Genius Hour also helps teachers connect with one another by sharing ideas about how best to teach different topics through hands-on activities such as puzzles or games made up by each group based on their individual interests

How to start small and scale genius hour

The first thing to do is start small. Start with just one or two students, and then build on that success by expanding the project to three or four different groups of students.

When choosing a project for your genius hour, try not to choose something too complex or time consuming. The best projects are ones that require some level of brainpower but aren't so challenging that they overwhelm those involved in the activity. A good place to start is with something simple like solving puzzles or building LEGO models—both are things everyone can do! There are dozens of ideas for genius hour you can find on the internet if you're feeling more adventurous.

Once you have selected an idea for your genius hour, make sure it's affordable as well as risk-free: You don't want anything too expensive because this will limit its audience (which should be limited). If it's too expensive then nobody will participate in your class which defeats the whole purpose behind having one!

How to organize your classroom for genius hour

To make your class genius hour a success, you need to organize the space. Here's what you should consider:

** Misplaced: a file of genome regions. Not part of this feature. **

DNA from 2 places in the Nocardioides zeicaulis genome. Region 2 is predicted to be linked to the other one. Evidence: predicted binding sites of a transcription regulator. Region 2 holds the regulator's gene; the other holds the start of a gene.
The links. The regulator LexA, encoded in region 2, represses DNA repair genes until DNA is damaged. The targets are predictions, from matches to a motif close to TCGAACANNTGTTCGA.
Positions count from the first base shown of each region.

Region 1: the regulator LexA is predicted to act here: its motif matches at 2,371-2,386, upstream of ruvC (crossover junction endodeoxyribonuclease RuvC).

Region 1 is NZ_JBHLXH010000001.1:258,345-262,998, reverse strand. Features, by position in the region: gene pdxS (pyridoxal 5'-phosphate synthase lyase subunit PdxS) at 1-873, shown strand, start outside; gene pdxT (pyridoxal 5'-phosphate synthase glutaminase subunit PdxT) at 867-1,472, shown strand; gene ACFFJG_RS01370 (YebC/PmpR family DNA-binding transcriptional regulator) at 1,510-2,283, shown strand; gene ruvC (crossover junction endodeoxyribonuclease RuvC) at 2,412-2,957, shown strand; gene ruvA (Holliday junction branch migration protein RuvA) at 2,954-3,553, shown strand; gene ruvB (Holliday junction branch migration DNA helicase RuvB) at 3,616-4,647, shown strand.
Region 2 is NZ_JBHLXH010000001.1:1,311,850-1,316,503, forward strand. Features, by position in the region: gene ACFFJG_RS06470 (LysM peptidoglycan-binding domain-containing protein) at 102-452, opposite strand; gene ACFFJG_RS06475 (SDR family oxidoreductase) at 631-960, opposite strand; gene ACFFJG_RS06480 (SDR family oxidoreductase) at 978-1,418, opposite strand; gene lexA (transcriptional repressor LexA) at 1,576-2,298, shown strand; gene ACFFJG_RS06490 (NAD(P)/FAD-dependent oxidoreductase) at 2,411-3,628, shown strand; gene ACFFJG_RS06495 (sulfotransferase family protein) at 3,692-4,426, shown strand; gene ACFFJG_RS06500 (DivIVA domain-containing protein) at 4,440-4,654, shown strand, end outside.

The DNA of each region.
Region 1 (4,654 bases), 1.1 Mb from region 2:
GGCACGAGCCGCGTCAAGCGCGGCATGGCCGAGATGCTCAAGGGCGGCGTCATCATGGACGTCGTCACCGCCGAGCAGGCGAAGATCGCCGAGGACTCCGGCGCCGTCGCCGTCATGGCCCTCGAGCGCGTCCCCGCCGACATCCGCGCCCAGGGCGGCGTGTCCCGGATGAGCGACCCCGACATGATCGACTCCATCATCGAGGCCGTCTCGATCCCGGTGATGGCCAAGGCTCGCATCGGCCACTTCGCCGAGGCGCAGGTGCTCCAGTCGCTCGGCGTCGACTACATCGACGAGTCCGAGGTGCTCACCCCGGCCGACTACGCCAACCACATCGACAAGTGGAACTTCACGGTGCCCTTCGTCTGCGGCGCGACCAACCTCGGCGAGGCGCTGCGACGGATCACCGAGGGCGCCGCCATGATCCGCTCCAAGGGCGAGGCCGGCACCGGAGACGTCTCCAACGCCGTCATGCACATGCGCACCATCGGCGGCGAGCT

• Create a safe and tidy space for students to work on projects. Make sure that the room is free from clutter, has enough space for everyone, and has good lighting so they can read what they're doing without getting tired eyes after hours of working on their projects.
  • Make sure there are no distractions in the classroom — for example, if there are other students nearby who could help them out with their assignments or answer questions it would be great if they had an environment where these things were not allowed (aside from allowing time for collaboration).
  • Make sure everyone feels welcome by making sure all signs are visible so people know how best fit into this new environment; this includes things like having a table set up near where everyone sits throughout the day so teachers know exactly where each student sits during class time periods along with any other necessary information such as whether or not someone has special needs which might require extra attention during certain times."

Genius hour can unlock student creativity and engagement.

Genius Hour can unlock student creativity and engagement.

Students are the future of our country, but they're also at risk of becoming disillusioned with education. If you want your students to be successful in life, you need them to be engaged with learning. Genius Hour can help by:

  • Creating a space where students are free to explore whatever interests them (and what interests YOU!)
  • Providing opportunities for critical thinking through activities that require problem solving and critical thinking skills  (e.g., designing an experiment)

I hope that this article has inspired you to take a closer look at genius hour in your classroom. If you’ve never heard of genius hour before, I encourage you to try it out and see what happens. Genius hour can unlock student creativity and engagement—both things that are sorely needed in the current education system.